It’s been a hot summer in much of the country so far. July was the third hottest on record for the country, according to National Centers for Environmental Information. And there’s another heat wave hitting parts of the Pacific Northwest and Northern California this week.
The number of extremely hot days is expected to increase significantly across much of the U.S. over the next 30 years, according to a new analysis out this week from the nonprofit First Street Foundation, which focuses on climate risks.
What does that mean for labor productivity and the economy, as climate change makes it hotter all across the country?
“There isn’t a place that’s actually getting cooler,” said Matthew Eby, founder and CEO of First Street Foundation.
Eby said the hotter it is, the less productive people are, “because we just can’t function in the same way under those extreme conditions.”
That’s especially true for people who work outside or in places that aren’t air conditioned.
“If you’re working in a large warehouse, or if you’re a UPS truck driver, or if you’re doing construction, you’re directly exposed to really high temperatures,” said Amir Jina, an assistant professor at the University of Chicago’s Harris School of Public Policy.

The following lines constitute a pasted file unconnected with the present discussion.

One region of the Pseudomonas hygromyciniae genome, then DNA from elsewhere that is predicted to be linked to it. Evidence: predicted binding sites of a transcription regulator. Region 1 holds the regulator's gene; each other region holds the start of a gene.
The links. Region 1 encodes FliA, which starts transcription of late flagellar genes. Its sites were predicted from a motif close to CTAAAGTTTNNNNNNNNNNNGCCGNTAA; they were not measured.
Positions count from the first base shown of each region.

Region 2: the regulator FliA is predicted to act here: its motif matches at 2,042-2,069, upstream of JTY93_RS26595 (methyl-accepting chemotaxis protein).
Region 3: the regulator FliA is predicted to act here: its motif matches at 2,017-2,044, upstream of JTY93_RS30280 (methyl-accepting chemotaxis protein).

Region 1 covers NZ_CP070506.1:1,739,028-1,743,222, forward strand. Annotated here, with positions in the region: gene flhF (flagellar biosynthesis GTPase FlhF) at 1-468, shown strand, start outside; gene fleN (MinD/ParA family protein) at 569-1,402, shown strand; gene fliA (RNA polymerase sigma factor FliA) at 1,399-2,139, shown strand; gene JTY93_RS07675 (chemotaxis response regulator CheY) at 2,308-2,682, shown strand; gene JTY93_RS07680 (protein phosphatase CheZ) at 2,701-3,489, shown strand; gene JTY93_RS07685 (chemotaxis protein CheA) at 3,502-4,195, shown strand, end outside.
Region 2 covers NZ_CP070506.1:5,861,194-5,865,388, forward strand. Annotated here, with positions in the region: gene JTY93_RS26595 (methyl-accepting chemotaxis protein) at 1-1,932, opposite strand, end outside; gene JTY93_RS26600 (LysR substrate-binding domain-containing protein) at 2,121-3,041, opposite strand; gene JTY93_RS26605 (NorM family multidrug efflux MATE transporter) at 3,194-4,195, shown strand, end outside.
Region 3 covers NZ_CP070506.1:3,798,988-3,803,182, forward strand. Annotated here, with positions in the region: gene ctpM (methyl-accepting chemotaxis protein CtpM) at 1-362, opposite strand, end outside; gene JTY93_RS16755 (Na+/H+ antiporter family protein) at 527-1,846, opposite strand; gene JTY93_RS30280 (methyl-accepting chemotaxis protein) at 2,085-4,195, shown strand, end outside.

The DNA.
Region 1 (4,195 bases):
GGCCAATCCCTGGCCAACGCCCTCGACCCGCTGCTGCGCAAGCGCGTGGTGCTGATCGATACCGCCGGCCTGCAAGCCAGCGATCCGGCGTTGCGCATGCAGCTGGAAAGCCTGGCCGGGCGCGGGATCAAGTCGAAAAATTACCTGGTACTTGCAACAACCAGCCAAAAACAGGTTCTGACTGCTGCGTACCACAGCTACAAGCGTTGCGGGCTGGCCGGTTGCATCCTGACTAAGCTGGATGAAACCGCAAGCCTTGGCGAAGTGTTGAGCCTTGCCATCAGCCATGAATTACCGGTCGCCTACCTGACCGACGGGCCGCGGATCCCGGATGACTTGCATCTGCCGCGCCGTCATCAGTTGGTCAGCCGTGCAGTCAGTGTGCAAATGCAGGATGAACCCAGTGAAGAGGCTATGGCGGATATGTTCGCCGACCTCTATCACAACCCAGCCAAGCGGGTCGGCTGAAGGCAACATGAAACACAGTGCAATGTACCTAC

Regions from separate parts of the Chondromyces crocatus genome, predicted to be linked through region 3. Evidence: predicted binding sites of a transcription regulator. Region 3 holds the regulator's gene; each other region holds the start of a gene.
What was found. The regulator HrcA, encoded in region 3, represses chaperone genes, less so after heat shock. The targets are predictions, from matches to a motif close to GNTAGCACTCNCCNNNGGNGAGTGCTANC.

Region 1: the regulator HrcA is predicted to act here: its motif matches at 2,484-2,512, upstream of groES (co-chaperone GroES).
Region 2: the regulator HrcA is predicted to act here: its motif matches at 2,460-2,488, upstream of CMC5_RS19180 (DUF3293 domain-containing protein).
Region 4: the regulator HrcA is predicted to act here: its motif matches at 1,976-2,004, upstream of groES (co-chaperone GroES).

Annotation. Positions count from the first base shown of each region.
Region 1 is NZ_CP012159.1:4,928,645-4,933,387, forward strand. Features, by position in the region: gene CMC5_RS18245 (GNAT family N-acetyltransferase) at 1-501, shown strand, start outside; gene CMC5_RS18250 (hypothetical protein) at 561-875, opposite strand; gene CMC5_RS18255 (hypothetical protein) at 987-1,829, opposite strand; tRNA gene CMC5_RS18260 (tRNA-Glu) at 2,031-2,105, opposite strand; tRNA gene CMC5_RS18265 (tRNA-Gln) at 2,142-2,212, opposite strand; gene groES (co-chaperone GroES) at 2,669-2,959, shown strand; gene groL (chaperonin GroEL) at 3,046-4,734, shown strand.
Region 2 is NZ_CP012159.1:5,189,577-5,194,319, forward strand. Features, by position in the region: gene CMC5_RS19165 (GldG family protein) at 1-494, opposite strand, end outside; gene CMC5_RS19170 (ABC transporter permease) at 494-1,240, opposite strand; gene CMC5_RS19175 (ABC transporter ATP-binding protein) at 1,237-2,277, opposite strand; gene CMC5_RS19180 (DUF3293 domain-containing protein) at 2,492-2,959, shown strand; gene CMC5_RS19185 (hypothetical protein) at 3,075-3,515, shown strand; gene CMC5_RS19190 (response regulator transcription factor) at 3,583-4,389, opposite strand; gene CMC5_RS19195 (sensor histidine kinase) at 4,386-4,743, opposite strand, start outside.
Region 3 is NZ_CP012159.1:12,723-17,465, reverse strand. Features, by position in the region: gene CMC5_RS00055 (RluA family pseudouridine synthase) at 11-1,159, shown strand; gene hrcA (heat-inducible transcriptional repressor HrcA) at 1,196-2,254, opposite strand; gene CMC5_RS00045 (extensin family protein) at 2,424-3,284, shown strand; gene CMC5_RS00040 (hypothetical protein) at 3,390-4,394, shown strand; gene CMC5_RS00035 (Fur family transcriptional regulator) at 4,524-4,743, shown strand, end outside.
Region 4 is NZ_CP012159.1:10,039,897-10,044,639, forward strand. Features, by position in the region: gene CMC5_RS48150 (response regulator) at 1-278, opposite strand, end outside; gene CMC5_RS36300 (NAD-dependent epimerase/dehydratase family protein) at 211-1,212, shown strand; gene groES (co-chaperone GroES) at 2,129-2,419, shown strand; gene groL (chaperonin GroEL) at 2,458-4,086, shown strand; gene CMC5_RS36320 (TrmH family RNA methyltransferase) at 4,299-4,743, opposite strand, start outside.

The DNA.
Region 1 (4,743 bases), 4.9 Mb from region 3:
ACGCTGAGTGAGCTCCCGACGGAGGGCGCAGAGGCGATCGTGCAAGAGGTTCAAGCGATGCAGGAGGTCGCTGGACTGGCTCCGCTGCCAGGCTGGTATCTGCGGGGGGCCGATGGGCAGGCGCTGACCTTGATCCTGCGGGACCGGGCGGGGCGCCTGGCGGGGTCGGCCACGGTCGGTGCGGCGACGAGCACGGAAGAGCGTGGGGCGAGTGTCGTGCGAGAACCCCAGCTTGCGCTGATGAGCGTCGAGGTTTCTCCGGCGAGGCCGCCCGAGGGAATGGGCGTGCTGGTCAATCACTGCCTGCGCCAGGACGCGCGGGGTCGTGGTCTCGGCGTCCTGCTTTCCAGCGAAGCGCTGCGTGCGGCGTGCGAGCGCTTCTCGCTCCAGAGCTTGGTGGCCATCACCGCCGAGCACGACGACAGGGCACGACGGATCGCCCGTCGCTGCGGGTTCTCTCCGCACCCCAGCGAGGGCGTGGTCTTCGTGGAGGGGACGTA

Extreme heat isn’t just uncomfortable, Jina said. “It can also make you more sluggish, it can make you more prone to errors, it can affect your health.”
The threshold where heat starts to really affect how well people can focus and work, is roughly 90 degrees. “Above that, we just start to see the hours that people work being eaten away,” Jina said.
Those days are becoming increasingly common. By mid-century, the Union of Concerned Scientists projects there will be twice as many days where the heat index tops 100 degrees.